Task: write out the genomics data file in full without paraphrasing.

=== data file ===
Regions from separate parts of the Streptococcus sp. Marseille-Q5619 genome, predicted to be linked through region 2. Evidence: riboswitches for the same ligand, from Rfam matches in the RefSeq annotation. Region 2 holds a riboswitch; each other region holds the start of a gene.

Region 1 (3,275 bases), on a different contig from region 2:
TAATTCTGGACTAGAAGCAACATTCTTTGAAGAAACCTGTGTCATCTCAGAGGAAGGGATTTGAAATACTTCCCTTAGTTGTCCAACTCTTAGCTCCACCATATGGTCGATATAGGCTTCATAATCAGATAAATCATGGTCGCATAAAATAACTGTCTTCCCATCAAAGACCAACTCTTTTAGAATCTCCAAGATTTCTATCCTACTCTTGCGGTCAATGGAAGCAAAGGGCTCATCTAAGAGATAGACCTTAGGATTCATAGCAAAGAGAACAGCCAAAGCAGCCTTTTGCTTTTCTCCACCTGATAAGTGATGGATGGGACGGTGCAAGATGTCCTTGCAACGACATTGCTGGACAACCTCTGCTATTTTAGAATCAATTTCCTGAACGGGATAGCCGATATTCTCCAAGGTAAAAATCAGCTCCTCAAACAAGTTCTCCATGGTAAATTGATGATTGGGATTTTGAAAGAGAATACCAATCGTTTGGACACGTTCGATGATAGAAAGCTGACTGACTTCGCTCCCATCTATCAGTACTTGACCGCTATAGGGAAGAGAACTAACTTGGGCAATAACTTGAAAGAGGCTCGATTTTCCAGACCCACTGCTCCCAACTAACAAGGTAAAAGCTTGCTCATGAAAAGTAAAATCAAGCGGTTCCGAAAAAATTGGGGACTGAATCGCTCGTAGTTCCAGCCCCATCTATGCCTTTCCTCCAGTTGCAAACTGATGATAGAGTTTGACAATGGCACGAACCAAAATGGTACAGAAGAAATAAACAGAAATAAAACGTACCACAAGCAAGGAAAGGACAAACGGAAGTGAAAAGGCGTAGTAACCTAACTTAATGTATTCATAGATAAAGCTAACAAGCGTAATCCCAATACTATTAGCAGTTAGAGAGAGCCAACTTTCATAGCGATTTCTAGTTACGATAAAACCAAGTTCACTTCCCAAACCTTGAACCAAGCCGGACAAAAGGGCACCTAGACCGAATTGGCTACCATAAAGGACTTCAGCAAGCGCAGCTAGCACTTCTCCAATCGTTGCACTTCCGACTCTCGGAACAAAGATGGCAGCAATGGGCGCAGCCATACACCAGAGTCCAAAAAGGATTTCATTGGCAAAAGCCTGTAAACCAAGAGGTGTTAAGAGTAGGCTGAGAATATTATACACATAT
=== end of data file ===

Regions from separate parts of the Streptococcus sp. Marseille-Q5619 genome, predicted to be linked through region 2. Evidence: riboswitches for the same ligand, from Rfam matches in the RefSeq annotation. Region 2 holds a riboswitch; each other region holds the start of a gene.

Region 1 (3,275 bases), on a different contig from region 2:
TAATTCTGGACTAGAAGCAACATTCTTTGAAGAAACCTGTGTCATCTCAGAGGAAGGGATTTGAAATACTTCCCTTAGTTGTCCAACTCTTAGCTCCACCATATGGTCGATATAGGCTTCATAATCAGATAAATCATGGTCGCATAAAATAACTGTCTTCCCATCAAAGACCAACTCTTTTAGAATCTCCAAGATTTCTATCCTACTCTTGCGGTCAATGGAAGCAAAGGGCTCATCTAAGAGATAGACCTTAGGATTCATAGCAAAGAGAACAGCCAAAGCAGCCTTTTGCTTTTCTCCACCTGATAAGTGATGGATGGGACGGTGCAAGATGTCCTTGCAACGACATTGCTGGACAACCTCTGCTATTTTAGAATCAATTTCCTGAACGGGATAGCCGATATTCTCCAAGGTAAAAATCAGCTCCTCAAACAAGTTCTCCATGGTAAATTGATGATTGGGATTTTGAAAGAGAATACCAATCGTTTGGACACGTTCGATGATAGAAAGCTGACTGACTTCGCTCCCATCTATCAGTACTTGACCGCTATAGGGAAGAGAACTAACTTGGGCAATAACTTGAAAGAGGCTCGATTTTCCAGACCCACTGCTCCCAACTAACAAGGTAAAAGCTTGCTCATGAAAAGTAAAATCAAGCGGTTCCGAAAAAATTGGGGACTGAATCGCTCGTAGTTCCAGCCCCATCTATGCCTTTCCTCCAGTTGCAAACTGATGATAGAGTTTGACAATGGCACGAACCAAAATGGTACAGAAGAAATAAACAGAAATAAAACGTACCACAAGCAAGGAAAGGACAAACGGAAGTGAAAAGGCGTAGTAACCTAACTTAATGTATTCATAGATAAAGCTAACAAGCGTAATCCCAATACTATTAGCAGTTAGAGAGAGCCAACTTTCATAGCGATTTCTAGTTACGATAAAACCAAGTTCACTTCCCAAACCTTGAACCAAGCCGGACAAAAGGGCACCTAGACCGAATTGGCTACCATAAAGGACTTCAGCAAGCGCAGCTAGCACTTCTCCAATCGTTGCACTTCCGACTCTCGGAACAAAGATGGCAGCAATGGGCGCAGCCATACACCAGAGTCCAAAAAGGATTTCATTGGCAAAAGCCTGTAAACCAAGAGGTGTTAAGAGTAGGCTGAGAATATTATACACATAT